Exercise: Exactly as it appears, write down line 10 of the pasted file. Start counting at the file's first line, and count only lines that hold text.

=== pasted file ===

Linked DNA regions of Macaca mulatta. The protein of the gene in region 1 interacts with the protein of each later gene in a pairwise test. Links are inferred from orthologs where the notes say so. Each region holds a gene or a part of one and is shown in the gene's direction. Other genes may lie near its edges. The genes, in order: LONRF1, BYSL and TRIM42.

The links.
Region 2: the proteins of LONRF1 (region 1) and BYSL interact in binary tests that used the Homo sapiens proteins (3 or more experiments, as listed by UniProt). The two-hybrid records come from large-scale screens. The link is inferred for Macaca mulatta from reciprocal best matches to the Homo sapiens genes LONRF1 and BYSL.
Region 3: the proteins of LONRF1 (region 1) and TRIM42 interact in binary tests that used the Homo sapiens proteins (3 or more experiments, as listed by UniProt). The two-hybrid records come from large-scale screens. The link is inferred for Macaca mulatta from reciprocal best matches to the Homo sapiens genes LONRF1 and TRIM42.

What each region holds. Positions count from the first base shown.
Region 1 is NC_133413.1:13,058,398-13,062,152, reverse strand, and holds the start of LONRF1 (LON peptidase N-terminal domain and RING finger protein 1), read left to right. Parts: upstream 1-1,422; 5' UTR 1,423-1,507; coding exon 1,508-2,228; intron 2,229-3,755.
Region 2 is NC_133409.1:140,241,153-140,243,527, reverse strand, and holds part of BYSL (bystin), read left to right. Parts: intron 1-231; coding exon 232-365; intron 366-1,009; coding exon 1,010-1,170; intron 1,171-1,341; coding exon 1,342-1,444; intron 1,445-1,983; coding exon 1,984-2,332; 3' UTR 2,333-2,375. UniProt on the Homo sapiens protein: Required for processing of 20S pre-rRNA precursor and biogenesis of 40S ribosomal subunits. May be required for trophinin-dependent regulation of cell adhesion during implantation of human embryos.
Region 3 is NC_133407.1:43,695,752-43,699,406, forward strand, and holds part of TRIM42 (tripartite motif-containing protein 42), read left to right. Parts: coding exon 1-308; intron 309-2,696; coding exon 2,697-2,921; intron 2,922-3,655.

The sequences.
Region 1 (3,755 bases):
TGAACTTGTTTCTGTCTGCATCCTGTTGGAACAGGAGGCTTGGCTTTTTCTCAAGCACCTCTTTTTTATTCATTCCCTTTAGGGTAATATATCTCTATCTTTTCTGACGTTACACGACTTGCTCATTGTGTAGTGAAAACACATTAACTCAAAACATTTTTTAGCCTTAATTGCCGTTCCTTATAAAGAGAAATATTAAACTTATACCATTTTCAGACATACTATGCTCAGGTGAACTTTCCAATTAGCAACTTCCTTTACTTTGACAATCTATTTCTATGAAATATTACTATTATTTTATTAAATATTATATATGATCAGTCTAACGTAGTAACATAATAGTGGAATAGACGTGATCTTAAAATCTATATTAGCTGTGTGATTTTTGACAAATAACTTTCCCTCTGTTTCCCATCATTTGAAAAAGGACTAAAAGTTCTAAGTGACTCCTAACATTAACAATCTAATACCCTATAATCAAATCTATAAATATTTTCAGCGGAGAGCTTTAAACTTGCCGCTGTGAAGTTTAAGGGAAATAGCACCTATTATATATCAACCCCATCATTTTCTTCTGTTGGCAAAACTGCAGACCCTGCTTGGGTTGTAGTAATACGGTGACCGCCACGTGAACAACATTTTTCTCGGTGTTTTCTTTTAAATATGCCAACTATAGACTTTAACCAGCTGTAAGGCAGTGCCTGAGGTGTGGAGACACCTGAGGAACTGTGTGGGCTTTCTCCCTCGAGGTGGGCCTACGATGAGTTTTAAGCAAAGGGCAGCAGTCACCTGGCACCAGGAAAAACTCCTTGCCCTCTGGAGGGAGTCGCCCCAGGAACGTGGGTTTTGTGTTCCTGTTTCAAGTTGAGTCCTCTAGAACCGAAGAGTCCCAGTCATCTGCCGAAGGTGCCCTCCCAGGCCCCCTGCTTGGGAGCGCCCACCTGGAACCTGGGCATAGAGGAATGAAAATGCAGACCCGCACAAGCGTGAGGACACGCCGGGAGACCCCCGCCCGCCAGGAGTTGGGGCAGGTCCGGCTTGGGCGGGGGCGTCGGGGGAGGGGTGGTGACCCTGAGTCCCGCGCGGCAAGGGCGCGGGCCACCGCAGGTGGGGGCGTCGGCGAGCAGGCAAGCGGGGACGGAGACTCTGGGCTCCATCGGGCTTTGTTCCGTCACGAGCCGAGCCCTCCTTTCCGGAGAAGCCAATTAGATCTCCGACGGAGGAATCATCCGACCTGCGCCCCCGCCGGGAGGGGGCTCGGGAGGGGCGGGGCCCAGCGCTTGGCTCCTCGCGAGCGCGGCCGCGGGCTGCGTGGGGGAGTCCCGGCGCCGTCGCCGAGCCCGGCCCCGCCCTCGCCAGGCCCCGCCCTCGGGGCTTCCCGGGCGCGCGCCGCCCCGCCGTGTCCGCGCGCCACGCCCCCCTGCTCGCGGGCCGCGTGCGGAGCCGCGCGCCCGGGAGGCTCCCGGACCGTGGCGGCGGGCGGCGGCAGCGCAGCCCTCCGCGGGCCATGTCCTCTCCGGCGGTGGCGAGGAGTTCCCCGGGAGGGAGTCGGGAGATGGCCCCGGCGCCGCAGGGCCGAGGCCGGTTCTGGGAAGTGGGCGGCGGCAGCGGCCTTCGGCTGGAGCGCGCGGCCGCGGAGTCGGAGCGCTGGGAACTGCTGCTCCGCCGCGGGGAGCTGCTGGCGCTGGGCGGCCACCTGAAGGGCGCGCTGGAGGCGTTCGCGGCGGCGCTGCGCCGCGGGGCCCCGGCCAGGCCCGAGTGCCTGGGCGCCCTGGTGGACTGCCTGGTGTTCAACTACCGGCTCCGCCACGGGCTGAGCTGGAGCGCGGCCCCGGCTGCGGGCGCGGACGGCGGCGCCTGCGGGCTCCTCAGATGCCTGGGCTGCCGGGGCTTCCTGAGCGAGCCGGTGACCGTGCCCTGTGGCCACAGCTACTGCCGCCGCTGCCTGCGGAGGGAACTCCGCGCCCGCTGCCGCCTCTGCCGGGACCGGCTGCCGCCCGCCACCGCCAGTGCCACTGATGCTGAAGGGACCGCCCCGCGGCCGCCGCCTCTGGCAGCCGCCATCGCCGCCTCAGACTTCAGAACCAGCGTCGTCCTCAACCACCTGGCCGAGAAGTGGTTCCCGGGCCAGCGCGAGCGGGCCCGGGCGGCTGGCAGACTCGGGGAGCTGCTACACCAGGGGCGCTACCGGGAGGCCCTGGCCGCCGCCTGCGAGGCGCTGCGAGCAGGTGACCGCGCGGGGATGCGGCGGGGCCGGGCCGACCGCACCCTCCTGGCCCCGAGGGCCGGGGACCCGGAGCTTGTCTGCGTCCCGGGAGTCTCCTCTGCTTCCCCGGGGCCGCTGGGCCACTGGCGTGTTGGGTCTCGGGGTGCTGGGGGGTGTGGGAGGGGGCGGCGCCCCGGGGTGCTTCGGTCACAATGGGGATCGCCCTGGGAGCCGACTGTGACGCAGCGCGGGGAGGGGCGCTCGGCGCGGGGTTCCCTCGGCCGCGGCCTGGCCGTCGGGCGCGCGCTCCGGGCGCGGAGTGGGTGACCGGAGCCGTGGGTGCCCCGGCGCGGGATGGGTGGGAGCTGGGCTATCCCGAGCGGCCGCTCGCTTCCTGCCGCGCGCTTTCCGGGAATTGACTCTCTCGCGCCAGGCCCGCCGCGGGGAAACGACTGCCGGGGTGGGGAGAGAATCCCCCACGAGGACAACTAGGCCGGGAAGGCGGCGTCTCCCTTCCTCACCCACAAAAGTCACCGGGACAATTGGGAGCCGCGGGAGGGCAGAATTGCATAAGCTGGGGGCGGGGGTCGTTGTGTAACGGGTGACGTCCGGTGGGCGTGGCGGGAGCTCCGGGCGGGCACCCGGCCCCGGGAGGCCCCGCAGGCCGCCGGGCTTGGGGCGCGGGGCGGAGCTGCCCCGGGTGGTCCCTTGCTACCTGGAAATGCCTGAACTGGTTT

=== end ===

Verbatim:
Region 1 (3,755 bases):